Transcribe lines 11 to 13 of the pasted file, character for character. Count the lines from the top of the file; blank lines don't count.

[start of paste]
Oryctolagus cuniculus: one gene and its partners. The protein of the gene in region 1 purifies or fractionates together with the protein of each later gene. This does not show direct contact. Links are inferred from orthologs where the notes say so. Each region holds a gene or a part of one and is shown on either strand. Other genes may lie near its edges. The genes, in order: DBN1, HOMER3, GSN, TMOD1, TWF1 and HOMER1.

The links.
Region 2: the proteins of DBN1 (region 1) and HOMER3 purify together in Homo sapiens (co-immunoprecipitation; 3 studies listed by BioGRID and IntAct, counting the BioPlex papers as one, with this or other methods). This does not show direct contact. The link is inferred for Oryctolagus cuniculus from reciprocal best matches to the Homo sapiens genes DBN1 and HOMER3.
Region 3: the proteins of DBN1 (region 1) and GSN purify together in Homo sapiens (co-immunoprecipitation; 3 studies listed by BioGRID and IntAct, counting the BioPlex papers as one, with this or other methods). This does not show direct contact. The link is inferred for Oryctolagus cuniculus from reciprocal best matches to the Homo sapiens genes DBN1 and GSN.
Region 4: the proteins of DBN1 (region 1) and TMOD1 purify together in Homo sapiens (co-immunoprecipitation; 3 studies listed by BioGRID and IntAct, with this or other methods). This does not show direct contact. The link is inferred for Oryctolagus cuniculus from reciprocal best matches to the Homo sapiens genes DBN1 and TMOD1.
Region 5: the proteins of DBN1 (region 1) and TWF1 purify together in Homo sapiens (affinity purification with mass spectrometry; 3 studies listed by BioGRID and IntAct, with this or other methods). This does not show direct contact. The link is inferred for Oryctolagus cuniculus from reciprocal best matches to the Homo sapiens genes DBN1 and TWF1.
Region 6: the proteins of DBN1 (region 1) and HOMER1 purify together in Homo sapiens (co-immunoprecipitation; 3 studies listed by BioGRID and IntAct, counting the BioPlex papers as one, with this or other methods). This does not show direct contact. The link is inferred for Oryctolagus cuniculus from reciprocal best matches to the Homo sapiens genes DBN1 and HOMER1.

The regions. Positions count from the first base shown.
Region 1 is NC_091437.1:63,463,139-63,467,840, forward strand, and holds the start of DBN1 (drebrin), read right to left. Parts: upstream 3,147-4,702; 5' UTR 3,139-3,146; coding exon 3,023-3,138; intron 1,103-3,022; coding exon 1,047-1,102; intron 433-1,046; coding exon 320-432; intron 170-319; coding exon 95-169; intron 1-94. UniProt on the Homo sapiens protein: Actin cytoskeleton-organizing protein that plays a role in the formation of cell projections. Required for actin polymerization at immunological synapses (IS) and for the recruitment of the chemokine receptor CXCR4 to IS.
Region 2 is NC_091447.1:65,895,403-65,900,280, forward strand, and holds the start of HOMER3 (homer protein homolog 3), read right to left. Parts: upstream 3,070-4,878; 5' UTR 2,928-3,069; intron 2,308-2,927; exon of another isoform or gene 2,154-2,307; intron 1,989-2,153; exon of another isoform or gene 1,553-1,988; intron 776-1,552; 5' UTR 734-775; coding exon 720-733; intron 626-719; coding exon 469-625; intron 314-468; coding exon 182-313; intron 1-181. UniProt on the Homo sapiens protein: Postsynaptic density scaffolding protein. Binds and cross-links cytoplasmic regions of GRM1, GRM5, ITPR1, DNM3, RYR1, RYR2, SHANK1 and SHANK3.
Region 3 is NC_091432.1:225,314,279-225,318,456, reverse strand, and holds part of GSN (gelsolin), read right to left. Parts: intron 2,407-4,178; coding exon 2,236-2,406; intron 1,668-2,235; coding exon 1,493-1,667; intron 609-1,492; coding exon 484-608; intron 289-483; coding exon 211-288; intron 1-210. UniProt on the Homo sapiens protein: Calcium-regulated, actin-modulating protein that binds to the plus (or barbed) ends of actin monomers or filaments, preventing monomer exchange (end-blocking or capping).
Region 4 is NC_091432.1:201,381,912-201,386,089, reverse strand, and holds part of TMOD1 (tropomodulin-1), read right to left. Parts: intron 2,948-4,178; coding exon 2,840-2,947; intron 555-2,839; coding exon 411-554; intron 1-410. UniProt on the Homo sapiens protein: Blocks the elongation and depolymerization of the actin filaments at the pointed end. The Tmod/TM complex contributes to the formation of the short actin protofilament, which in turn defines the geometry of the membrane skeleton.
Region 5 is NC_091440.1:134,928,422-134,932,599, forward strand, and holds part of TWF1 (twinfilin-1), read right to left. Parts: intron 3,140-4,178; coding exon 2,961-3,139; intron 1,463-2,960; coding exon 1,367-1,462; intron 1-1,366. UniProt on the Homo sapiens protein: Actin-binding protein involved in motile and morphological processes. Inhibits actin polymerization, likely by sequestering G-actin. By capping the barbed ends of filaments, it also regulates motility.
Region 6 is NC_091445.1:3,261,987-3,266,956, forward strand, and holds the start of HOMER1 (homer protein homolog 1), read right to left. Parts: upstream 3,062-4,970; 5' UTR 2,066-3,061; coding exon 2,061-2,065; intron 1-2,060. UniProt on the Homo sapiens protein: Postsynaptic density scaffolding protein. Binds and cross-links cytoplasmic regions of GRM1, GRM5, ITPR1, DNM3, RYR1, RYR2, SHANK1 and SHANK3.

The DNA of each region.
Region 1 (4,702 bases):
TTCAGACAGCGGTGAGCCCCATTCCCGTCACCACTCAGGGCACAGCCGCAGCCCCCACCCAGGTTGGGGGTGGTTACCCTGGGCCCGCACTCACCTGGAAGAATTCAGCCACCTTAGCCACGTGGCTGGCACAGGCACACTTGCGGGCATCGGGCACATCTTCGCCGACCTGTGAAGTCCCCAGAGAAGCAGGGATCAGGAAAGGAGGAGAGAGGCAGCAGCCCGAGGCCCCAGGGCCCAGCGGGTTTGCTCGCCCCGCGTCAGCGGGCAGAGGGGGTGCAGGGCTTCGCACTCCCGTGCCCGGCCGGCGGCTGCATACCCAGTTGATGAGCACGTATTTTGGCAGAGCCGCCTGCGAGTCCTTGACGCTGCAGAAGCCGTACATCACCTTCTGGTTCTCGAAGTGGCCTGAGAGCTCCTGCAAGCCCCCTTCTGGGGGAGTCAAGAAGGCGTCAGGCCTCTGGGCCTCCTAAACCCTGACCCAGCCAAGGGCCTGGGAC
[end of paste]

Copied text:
Region 3 is NC_091432.1:225,314,279-225,318,456, reverse strand, and holds part of GSN (gelsolin), read right to left. Parts: intron 2,407-4,178; coding exon 2,236-2,406; intron 1,668-2,235; coding exon 1,493-1,667; intron 609-1,492; coding exon 484-608; intron 289-483; coding exon 211-288; intron 1-210. UniProt on the Homo sapiens protein: Calcium-regulated, actin-modulating protein that binds to the plus (or barbed) ends of actin monomers or filaments, preventing monomer exchange (end-blocking or capping).
Region 4 is NC_091432.1:201,381,912-201,386,089, reverse strand, and holds part of TMOD1 (tropomodulin-1), read right to left. Parts: intron 2,948-4,178; coding exon 2,840-2,947; intron 555-2,839; coding exon 411-554; intron 1-410. UniProt on the Homo sapiens protein: Blocks the elongation and depolymerization of the actin filaments at the pointed end. The Tmod/TM complex contributes to the formation of the short actin protofilament, which in turn defines the geometry of the membrane skeleton.
Region 5 is NC_091440.1:134,928,422-134,932,599, forward strand, and holds part of TWF1 (twinfilin-1), read right to left. Parts: intron 3,140-4,178; coding exon 2,961-3,139; intron 1,463-2,960; coding exon 1,367-1,462; intron 1-1,366. UniProt on the Homo sapiens protein: Actin-binding protein involved in motile and morphological processes. Inhibits actin polymerization, likely by sequestering G-actin. By capping the barbed ends of filaments, it also regulates motility.